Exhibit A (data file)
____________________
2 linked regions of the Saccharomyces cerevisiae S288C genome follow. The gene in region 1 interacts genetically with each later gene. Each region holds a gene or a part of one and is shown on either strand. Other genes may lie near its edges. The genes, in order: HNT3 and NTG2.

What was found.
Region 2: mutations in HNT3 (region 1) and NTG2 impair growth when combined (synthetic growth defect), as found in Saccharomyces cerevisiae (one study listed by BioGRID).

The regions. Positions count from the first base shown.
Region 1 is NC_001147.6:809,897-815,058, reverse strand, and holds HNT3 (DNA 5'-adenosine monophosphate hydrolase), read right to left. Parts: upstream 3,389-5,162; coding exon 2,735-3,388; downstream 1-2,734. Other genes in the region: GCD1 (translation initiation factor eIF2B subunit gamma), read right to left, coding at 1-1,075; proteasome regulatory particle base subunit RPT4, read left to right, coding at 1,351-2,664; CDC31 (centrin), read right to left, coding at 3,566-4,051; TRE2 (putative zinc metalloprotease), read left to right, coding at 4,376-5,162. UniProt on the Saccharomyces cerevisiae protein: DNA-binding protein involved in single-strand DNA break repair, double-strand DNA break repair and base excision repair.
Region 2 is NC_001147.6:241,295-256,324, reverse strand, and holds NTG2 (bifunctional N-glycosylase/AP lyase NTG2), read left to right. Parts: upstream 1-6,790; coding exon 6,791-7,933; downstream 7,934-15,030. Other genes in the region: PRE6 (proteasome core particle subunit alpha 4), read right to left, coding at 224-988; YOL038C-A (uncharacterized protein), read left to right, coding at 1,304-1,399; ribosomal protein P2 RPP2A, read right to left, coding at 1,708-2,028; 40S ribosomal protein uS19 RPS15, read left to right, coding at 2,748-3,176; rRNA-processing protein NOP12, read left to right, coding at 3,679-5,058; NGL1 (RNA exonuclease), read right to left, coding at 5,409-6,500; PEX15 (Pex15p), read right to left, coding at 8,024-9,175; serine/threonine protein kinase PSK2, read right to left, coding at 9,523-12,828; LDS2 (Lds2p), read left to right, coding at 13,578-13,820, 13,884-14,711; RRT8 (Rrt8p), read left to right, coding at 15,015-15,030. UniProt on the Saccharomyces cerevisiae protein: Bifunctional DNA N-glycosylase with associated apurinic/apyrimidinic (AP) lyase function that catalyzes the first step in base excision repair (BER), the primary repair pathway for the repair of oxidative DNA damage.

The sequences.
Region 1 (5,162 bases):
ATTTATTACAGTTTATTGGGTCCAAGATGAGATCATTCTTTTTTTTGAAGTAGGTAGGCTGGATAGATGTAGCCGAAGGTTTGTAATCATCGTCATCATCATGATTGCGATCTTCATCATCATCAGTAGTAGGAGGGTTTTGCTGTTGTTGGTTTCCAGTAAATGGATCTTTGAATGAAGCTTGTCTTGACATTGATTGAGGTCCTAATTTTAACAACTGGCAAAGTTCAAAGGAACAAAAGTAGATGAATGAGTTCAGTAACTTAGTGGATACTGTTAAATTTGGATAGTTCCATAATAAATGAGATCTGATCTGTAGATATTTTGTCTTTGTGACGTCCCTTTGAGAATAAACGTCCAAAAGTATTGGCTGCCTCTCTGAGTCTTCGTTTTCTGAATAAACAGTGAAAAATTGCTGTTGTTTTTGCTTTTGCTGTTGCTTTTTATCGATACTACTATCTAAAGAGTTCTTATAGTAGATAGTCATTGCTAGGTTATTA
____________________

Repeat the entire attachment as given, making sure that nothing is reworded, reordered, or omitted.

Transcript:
2 linked regions of the Saccharomyces cerevisiae S288C genome follow. The gene in region 1 interacts genetically with each later gene. Each region holds a gene or a part of one and is shown on either strand. Other genes may lie near its edges. The genes, in order: HNT3 and NTG2.

What was found.
Region 2: mutations in HNT3 (region 1) and NTG2 impair growth when combined (synthetic growth defect), as found in Saccharomyces cerevisiae (one study listed by BioGRID).

The regions. Positions count from the first base shown.
Region 1 is NC_001147.6:809,897-815,058, reverse strand, and holds HNT3 (DNA 5'-adenosine monophosphate hydrolase), read right to left. Parts: upstream 3,389-5,162; coding exon 2,735-3,388; downstream 1-2,734. Other genes in the region: GCD1 (translation initiation factor eIF2B subunit gamma), read right to left, coding at 1-1,075; proteasome regulatory particle base subunit RPT4, read left to right, coding at 1,351-2,664; CDC31 (centrin), read right to left, coding at 3,566-4,051; TRE2 (putative zinc metalloprotease), read left to right, coding at 4,376-5,162. UniProt on the Saccharomyces cerevisiae protein: DNA-binding protein involved in single-strand DNA break repair, double-strand DNA break repair and base excision repair.
Region 2 is NC_001147.6:241,295-256,324, reverse strand, and holds NTG2 (bifunctional N-glycosylase/AP lyase NTG2), read left to right. Parts: upstream 1-6,790; coding exon 6,791-7,933; downstream 7,934-15,030. Other genes in the region: PRE6 (proteasome core particle subunit alpha 4), read right to left, coding at 224-988; YOL038C-A (uncharacterized protein), read left to right, coding at 1,304-1,399; ribosomal protein P2 RPP2A, read right to left, coding at 1,708-2,028; 40S ribosomal protein uS19 RPS15, read left to right, coding at 2,748-3,176; rRNA-processing protein NOP12, read left to right, coding at 3,679-5,058; NGL1 (RNA exonuclease), read right to left, coding at 5,409-6,500; PEX15 (Pex15p), read right to left, coding at 8,024-9,175; serine/threonine protein kinase PSK2, read right to left, coding at 9,523-12,828; LDS2 (Lds2p), read left to right, coding at 13,578-13,820, 13,884-14,711; RRT8 (Rrt8p), read left to right, coding at 15,015-15,030. UniProt on the Saccharomyces cerevisiae protein: Bifunctional DNA N-glycosylase with associated apurinic/apyrimidinic (AP) lyase function that catalyzes the first step in base excision repair (BER), the primary repair pathway for the repair of oxidative DNA damage.

The sequences.
Region 1 (5,162 bases):
ATTTATTACAGTTTATTGGGTCCAAGATGAGATCATTCTTTTTTTTGAAGTAGGTAGGCTGGATAGATGTAGCCGAAGGTTTGTAATCATCGTCATCATCATGATTGCGATCTTCATCATCATCAGTAGTAGGAGGGTTTTGCTGTTGTTGGTTTCCAGTAAATGGATCTTTGAATGAAGCTTGTCTTGACATTGATTGAGGTCCTAATTTTAACAACTGGCAAAGTTCAAAGGAACAAAAGTAGATGAATGAGTTCAGTAACTTAGTGGATACTGTTAAATTTGGATAGTTCCATAATAAATGAGATCTGATCTGTAGATATTTTGTCTTTGTGACGTCCCTTTGAGAATAAACGTCCAAAAGTATTGGCTGCCTCTCTGAGTCTTCGTTTTCTGAATAAACAGTGAAAAATTGCTGTTGTTTTTGCTTTTGCTGTTGCTTTTTATCGATACTACTATCTAAAGAGTTCTTATAGTAGATAGTCATTGCTAGGTTATTA